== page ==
Minimalist (why) classes ?
brendan at mozilla.com
Sun Nov 13 09:30:40 PST 2011
On Nov 13, 2011, at 9:24 AM, Jake Verbaten wrote:
> On Sun, Nov 13, 2011 at 4:51 PM, Rick Waldron <waldron.rick at gmail.com> wrote:
> On Nov 13, 2011, at 11:03 AM, Jake Verbaten <raynos2 at gmail.com> wrote:
>>> However having a deep copy mechanism that works without obscure edge-cases would be great.
>> Can you be specific? What obscure edge cases have you previously encountered?
>> I don't have a list at hand, last time we talked about what it means to deep copy an arbitary ES-next structure we ran into questions of what it means to deep copy functions, closures and proxies.
> Can you point me to existing discussion threads?
> The only thing I can find is https://mail.mozilla.org/pipermail/es-discuss/2011-October/017337.html
Quoting with s/identify/identity/g:
No, generalized object clone is relatively hard. Some other issues:
It isn't just the [[Class]] internal property. It is all the other representational and behavior invariants implied by [[Class]]
What if the object is a Proxy instance?
How should private name properties be handled.
What if there are identity based internal state relationships within the object.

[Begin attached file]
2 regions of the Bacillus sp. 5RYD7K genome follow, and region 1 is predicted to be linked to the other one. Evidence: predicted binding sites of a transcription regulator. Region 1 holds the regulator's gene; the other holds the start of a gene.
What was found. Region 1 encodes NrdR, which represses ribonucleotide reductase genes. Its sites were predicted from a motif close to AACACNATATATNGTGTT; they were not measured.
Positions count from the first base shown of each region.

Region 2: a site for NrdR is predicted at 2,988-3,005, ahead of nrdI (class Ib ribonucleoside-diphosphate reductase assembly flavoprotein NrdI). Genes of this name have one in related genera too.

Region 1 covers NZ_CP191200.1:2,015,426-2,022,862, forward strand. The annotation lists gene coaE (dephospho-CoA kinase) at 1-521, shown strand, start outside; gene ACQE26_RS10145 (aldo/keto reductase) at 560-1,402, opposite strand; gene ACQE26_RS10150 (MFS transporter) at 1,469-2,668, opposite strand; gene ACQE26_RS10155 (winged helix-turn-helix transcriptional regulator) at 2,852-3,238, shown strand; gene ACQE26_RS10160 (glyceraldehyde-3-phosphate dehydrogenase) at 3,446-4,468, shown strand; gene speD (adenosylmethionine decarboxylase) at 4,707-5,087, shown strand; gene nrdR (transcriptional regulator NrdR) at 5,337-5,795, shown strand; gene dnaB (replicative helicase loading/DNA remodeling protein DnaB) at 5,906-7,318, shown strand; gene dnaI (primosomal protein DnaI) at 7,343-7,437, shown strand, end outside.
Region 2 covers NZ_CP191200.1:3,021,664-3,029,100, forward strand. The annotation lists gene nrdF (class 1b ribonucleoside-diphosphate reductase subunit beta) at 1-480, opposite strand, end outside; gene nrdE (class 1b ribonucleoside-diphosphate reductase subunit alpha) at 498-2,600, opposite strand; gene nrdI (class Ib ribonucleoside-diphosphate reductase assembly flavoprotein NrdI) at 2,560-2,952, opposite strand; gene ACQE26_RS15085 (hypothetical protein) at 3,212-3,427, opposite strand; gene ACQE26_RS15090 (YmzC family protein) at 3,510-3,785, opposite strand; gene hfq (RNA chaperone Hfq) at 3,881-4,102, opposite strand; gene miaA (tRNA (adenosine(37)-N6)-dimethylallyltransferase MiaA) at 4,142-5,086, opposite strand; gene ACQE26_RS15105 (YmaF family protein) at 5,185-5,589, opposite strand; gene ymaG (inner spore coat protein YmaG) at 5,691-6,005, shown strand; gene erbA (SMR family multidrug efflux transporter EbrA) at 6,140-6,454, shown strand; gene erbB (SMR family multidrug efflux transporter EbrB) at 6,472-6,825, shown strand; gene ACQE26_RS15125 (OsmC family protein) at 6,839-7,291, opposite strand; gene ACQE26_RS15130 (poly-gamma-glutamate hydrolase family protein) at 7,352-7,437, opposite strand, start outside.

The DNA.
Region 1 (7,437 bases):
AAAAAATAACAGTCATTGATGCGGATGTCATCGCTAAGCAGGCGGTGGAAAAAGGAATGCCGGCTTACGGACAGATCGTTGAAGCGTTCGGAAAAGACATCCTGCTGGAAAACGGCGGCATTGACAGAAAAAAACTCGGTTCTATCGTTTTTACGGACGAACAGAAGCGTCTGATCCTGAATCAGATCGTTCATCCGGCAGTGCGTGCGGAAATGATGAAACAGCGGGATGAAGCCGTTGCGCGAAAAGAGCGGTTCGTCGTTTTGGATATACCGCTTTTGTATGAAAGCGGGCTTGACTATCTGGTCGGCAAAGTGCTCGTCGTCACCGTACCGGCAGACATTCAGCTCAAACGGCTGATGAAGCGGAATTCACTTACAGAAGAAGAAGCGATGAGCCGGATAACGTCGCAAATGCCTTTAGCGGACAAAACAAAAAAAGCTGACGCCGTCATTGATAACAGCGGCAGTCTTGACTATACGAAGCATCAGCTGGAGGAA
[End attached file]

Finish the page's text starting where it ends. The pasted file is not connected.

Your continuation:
What if there are identity bases external relationships about the object (eg, it's used as a key in a WeakMap)
In other language "clone" has generally evolved into a little frame that allows application level control of some or all of these decisions.
I'm not saying that some sort of generalized clone wouldn't be useful. Just that it's not so simple.
> This particular thread talked about <| and how to make it work on object references rather then object literals. Since <| returns a new object it would have to "clone" the object reference in some "correct" manner.
>> Deep copying "data", i.e. anything that can be represented by JSON doesn't have too many edgecases.
>> It would actually be nice to have an open lists of unsolved edge cases with generic deep copying.
> This would definitely be useful.
The hard cases include:
3. Private names.
4. Internal hidden state.
5. Side-table entries mapped to the object's identity.
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